Highly pathogenic avian influenza, or bird flu, has been detected in Saginaw County.
State health officials discovered the virus in a non-commercial flock of poultry with about 35 birds of varying species. The site is under quarantine and the birds will be culled to prevent the spread of the virus.
The bird flu has been making it way through Michigan, detected in six counties including Saginaw, Washtenaw, Menominee, Macomb, Livingston and Kalamazoo. The virus can spread a number of ways, including by wild birds, through contact with infected poultry, by equipment, and on the clothing and shoes of caretakers, according to the Michigan Department of Agriculture and Rural Development (MDARD). Steps can be taken to prevent the spread of the bird flu in commercial and backyard flocks: bring birds indoors or ensure their area is fully enclosed to prevent contact with wild birds, wash hands, disinfect boots and other gear when moving between coops, use well or municipal water for drinking water and keep poultry feed secure from wild birds or rodents.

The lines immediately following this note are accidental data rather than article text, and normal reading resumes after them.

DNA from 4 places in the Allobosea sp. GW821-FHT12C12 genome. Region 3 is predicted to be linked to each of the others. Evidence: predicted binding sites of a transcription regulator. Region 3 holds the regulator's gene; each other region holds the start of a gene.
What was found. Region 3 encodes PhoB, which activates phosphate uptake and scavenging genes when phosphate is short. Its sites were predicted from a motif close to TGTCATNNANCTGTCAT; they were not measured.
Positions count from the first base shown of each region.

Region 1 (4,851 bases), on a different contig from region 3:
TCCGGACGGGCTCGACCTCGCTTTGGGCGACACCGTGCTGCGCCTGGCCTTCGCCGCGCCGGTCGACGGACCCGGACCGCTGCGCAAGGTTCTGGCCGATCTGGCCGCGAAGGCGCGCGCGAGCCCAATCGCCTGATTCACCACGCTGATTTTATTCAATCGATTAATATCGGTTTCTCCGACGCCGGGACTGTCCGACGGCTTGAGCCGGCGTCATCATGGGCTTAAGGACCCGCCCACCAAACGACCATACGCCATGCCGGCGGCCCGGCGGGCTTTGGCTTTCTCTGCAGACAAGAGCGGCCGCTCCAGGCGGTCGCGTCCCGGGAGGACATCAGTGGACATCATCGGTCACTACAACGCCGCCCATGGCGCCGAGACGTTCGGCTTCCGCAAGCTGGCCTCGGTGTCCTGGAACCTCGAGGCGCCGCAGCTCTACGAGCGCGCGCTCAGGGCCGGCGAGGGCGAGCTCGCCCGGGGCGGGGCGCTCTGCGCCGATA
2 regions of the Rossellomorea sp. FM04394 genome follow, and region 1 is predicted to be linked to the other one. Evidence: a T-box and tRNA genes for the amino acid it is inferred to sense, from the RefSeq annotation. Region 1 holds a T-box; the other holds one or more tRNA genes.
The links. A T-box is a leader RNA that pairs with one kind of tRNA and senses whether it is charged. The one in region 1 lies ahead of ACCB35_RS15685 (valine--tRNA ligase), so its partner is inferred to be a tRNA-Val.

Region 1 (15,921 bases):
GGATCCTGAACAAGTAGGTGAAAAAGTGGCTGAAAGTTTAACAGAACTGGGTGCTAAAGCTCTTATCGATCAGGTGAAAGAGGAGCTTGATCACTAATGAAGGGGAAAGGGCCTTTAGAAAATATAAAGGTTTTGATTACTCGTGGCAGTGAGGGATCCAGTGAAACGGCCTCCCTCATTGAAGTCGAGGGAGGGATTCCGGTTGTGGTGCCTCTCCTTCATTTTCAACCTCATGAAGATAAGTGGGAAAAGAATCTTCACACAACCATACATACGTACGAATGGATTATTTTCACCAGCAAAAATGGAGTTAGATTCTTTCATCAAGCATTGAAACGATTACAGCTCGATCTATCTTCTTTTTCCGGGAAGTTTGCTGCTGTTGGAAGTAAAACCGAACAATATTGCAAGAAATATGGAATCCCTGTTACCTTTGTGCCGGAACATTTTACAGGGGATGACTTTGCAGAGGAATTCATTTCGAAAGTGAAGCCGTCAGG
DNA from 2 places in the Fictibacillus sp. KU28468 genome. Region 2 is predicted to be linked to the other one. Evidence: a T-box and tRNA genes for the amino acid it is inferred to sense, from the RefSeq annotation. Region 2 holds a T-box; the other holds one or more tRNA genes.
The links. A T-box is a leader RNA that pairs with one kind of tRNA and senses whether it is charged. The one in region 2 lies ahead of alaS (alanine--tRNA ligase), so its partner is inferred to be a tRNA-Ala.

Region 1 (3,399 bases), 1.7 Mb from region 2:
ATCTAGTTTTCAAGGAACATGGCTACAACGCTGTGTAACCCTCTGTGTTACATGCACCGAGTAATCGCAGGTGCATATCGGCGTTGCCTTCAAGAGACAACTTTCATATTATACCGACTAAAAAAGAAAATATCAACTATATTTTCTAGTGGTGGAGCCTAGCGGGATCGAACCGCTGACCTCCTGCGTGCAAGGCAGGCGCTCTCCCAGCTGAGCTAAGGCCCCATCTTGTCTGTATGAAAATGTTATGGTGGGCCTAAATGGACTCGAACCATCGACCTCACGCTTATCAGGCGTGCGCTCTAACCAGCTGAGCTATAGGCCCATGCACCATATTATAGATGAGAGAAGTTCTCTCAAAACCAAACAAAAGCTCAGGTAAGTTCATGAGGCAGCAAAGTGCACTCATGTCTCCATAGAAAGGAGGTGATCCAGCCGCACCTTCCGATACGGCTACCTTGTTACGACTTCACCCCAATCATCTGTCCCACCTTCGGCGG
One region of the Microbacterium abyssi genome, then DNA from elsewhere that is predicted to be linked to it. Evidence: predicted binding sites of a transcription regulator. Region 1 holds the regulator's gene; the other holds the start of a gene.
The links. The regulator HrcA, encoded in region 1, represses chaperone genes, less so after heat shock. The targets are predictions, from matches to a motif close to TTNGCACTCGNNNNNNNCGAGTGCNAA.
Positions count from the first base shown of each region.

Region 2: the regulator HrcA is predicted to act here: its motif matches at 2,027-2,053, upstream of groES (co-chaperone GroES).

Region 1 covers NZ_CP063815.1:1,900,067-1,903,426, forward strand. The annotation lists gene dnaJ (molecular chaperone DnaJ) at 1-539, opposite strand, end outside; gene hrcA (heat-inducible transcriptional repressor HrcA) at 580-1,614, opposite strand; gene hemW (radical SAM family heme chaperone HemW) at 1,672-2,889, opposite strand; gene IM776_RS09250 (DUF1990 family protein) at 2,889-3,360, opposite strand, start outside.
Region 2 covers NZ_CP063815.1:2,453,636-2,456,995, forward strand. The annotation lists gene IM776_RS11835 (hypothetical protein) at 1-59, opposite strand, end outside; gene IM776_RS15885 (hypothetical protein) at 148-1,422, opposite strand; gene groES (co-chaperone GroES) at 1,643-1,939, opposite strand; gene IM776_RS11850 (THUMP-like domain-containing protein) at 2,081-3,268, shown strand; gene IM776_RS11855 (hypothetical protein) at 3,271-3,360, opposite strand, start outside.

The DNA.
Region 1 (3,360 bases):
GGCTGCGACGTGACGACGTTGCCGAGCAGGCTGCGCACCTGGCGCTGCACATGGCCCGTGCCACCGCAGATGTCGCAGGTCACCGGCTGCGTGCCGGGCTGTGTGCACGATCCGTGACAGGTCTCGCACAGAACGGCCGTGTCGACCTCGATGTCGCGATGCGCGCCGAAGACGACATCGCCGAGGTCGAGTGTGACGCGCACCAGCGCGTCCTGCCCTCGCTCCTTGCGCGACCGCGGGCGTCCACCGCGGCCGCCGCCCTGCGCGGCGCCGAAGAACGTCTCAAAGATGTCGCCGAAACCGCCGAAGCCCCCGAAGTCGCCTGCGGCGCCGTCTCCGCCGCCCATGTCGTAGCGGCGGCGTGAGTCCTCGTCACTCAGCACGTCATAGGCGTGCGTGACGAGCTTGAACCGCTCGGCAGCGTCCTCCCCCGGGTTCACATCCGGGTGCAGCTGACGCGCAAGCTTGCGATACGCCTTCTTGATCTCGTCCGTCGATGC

Avian influenza does not pose an immediate public concern. There have been no human cases detected in the US at this time. Anyone who suspects one of their birds has avian influenza should immediately call MDARD at 1-800-292-3939.